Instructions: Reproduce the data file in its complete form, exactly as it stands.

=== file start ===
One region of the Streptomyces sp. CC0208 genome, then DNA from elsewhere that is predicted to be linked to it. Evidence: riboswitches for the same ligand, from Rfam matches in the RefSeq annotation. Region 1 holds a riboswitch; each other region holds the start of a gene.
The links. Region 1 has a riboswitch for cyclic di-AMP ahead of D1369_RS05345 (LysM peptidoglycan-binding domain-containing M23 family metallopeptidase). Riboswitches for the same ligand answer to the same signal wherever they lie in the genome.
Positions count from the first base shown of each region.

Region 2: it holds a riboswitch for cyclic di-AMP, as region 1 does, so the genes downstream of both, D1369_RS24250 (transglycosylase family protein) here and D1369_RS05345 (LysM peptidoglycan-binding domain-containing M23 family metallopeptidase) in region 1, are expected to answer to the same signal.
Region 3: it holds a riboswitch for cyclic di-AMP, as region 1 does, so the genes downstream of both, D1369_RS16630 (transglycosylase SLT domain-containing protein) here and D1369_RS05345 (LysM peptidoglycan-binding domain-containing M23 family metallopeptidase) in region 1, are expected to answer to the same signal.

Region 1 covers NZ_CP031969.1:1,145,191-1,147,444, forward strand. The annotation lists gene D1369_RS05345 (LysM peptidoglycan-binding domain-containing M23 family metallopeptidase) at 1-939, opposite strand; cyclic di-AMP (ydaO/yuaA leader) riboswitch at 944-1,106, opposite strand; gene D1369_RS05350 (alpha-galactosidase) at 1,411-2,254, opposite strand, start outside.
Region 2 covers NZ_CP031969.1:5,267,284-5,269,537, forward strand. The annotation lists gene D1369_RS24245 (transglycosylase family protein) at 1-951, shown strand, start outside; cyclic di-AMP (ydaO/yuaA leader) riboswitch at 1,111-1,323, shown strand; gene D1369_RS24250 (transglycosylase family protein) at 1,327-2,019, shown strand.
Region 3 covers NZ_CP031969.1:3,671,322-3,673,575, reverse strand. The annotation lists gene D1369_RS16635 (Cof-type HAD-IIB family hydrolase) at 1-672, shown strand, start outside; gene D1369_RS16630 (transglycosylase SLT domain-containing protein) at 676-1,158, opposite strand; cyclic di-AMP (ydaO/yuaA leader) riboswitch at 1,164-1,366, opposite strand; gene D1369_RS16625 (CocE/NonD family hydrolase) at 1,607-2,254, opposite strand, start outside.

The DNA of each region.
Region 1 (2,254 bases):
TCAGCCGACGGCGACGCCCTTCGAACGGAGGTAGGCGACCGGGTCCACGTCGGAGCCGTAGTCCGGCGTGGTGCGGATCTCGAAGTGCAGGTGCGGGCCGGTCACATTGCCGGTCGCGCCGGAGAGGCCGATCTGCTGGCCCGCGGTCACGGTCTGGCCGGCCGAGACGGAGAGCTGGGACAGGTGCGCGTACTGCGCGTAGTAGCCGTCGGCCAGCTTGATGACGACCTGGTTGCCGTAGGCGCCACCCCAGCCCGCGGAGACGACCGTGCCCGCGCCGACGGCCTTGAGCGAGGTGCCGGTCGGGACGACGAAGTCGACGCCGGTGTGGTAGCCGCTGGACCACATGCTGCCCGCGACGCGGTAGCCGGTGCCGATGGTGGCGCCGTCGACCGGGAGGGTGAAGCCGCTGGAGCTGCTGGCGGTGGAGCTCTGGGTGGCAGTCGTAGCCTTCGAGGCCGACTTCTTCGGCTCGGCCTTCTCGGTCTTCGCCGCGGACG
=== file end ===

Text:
One region of the Streptomyces sp. CC0208 genome, then DNA from elsewhere that is predicted to be linked to it. Evidence: riboswitches for the same ligand, from Rfam matches in the RefSeq annotation. Region 1 holds a riboswitch; each other region holds the start of a gene.
The links. Region 1 has a riboswitch for cyclic di-AMP ahead of D1369_RS05345 (LysM peptidoglycan-binding domain-containing M23 family metallopeptidase). Riboswitches for the same ligand answer to the same signal wherever they lie in the genome.
Positions count from the first base shown of each region.

Region 2: it holds a riboswitch for cyclic di-AMP, as region 1 does, so the genes downstream of both, D1369_RS24250 (transglycosylase family protein) here and D1369_RS05345 (LysM peptidoglycan-binding domain-containing M23 family metallopeptidase) in region 1, are expected to answer to the same signal.
Region 3: it holds a riboswitch for cyclic di-AMP, as region 1 does, so the genes downstream of both, D1369_RS16630 (transglycosylase SLT domain-containing protein) here and D1369_RS05345 (LysM peptidoglycan-binding domain-containing M23 family metallopeptidase) in region 1, are expected to answer to the same signal.

Region 1 covers NZ_CP031969.1:1,145,191-1,147,444, forward strand. The annotation lists gene D1369_RS05345 (LysM peptidoglycan-binding domain-containing M23 family metallopeptidase) at 1-939, opposite strand; cyclic di-AMP (ydaO/yuaA leader) riboswitch at 944-1,106, opposite strand; gene D1369_RS05350 (alpha-galactosidase) at 1,411-2,254, opposite strand, start outside.
Region 2 covers NZ_CP031969.1:5,267,284-5,269,537, forward strand. The annotation lists gene D1369_RS24245 (transglycosylase family protein) at 1-951, shown strand, start outside; cyclic di-AMP (ydaO/yuaA leader) riboswitch at 1,111-1,323, shown strand; gene D1369_RS24250 (transglycosylase family protein) at 1,327-2,019, shown strand.
Region 3 covers NZ_CP031969.1:3,671,322-3,673,575, reverse strand. The annotation lists gene D1369_RS16635 (Cof-type HAD-IIB family hydrolase) at 1-672, shown strand, start outside; gene D1369_RS16630 (transglycosylase SLT domain-containing protein) at 676-1,158, opposite strand; cyclic di-AMP (ydaO/yuaA leader) riboswitch at 1,164-1,366, opposite strand; gene D1369_RS16625 (CocE/NonD family hydrolase) at 1,607-2,254, opposite strand, start outside.

The DNA of each region.
Region 1 (2,254 bases):
TCAGCCGACGGCGACGCCCTTCGAACGGAGGTAGGCGACCGGGTCCACGTCGGAGCCGTAGTCCGGCGTGGTGCGGATCTCGAAGTGCAGGTGCGGGCCGGTCACATTGCCGGTCGCGCCGGAGAGGCCGATCTGCTGGCCCGCGGTCACGGTCTGGCCGGCCGAGACGGAGAGCTGGGACAGGTGCGCGTACTGCGCGTAGTAGCCGTCGGCCAGCTTGATGACGACCTGGTTGCCGTAGGCGCCACCCCAGCCCGCGGAGACGACCGTGCCCGCGCCGACGGCCTTGAGCGAGGTGCCGGTCGGGACGACGAAGTCGACGCCGGTGTGGTAGCCGCTGGACCACATGCTGCCCGCGACGCGGTAGCCGGTGCCGATGGTGGCGCCGTCGACCGGGAGGGTGAAGCCGCTGGAGCTGCTGGCGGTGGAGCTCTGGGTGGCAGTCGTAGCCTTCGAGGCCGACTTCTTCGGCTCGGCCTTCTCGGTCTTCGCCGCGGACG